Tuesday, May 1, 2012

Week 15 Flashback and Instructables Link

Well darn! The random sequences twist up the cables for the tail! No matter what values I plug in...I can't rely on it as much as the simple wag code based off sweep. And now I am afraid just for now that the Mindflex aspect of this project will have to be put on the back burner for now. I am pleased enough that the tail looks like it is wagging on its own. I am not giving up on this incredible idea! Oh no, I plan to continue working on it until it works. My instructable is finished. Here is the link: http://www.instructables.com/id/Arduino-Controlled-Wolf-Tail/

Week 14 Flashback

I now have a fur-covered tail! I have learned though that if the covering is too tight the tail will quiver not wag. All that's left to do is try to fix that darn code problem. Thomas and I have looked at this code and added a few libraries to it, made some alterations to the syntaxes and....nothing. Hmmm...I am starting to worry about this part. I will try to make a random sequence for the sweep wag I already know works.

Week 13 Flashback

After about 3 hours of soldering the servo housings are finally done! But now I have a problem...the cable keeps getting snagged on the cage I soldered together. After trying to fix that then one of my servos decides to stop working all together...NOOOOO!!! Seems like a single servo will have to do...Now then, the coding is still not working for the Mindflex. The arduino will not read the Mindflex at all now. Hopefully my professor will be able to help me out.

Week 12 Flashback

Well all the parts are in and now I begin working on building the actual tail part. I have been using the directions off of Wolftronix.com and so far have the spine built. It moves around great when I pull the cables back and forth! Next up the servo housings.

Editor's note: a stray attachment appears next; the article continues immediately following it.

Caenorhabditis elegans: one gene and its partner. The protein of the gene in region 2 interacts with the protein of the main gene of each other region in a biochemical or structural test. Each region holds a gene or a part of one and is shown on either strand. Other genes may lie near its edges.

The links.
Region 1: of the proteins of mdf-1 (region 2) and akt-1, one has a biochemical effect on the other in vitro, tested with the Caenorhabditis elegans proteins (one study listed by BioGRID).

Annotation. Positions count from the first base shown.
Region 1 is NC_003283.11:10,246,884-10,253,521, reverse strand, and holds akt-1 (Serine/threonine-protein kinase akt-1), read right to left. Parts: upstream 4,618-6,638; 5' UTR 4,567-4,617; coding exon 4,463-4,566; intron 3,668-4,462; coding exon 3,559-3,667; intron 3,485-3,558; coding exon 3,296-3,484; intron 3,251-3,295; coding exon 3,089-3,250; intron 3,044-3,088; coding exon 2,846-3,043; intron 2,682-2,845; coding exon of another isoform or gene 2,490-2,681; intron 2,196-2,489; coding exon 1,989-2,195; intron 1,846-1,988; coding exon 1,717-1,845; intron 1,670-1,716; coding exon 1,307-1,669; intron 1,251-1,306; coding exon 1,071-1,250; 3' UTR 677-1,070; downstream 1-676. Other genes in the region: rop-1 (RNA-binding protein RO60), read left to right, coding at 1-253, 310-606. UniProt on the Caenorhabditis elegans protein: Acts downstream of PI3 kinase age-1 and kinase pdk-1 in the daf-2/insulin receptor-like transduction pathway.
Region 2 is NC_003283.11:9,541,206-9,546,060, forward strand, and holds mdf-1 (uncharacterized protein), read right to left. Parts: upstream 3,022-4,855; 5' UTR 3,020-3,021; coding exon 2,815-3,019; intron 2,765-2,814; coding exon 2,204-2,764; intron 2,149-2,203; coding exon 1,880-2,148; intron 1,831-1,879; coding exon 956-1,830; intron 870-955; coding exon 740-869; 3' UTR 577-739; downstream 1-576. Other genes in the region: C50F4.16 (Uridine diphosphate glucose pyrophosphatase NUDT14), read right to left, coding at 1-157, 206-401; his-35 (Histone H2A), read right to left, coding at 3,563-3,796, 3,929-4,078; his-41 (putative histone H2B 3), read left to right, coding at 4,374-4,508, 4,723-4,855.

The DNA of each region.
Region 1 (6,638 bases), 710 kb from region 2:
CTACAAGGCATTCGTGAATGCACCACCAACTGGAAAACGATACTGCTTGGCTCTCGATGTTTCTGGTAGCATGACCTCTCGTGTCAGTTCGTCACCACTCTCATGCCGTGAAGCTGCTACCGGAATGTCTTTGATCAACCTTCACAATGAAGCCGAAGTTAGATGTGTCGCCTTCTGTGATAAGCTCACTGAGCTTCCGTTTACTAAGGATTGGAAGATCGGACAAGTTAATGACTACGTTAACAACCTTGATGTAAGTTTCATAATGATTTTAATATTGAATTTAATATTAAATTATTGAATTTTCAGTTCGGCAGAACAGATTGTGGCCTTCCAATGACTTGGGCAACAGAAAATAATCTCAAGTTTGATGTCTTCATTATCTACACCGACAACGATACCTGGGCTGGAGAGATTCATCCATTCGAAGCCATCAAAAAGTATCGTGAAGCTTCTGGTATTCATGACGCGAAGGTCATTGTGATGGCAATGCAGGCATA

Spring Break Work

Finally I got paid and just ordered all the parts that I needed to continue working on the final project. I am using my Instructable as my final project. I ordered: two servos, brake cables, Klixx, fur, and a couple other small things. Should be in within the next week or so. Meanwhile I am continuing the code work of the MindFlex part of this project. Starting to run into a few bugs...

Monday, March 26, 2012

Final Progress

I have settled on a project that helps the user see their concentration level in the form of lights. My idea is based on the classic cartoony notion that a lightbulb lights up when the character has an idea. I am in the process of designing said object and writing the code/sketch for the arduino to brighten and fade to the user's concentration level.

Week 10 Flashback

The demo was quite interesting. Seeing how they reacted was a bit amusing. The feedback I got I am using to improve my overall project. I have continued to gather more data for both projects.

Week 9 Flashback

The serial labs have come in handy for understanding the data that the Mindflex uses. I have been actively testing myself with the data and am coming up with some interesting results. Preparing the demo was frought with challenges. First of all debugging the Brain SerialOut sketches which it turns out was relatively easy. All I had to do was change two little words and the program began spitting out number packets every second. Then I tried to upload the sketch into Processing, which I was unsuccessful in doing due to multiple complications storing the right libraries and so on. The week was challenging, but I look forward to showing you the mind actively working and the data being collected at the same time.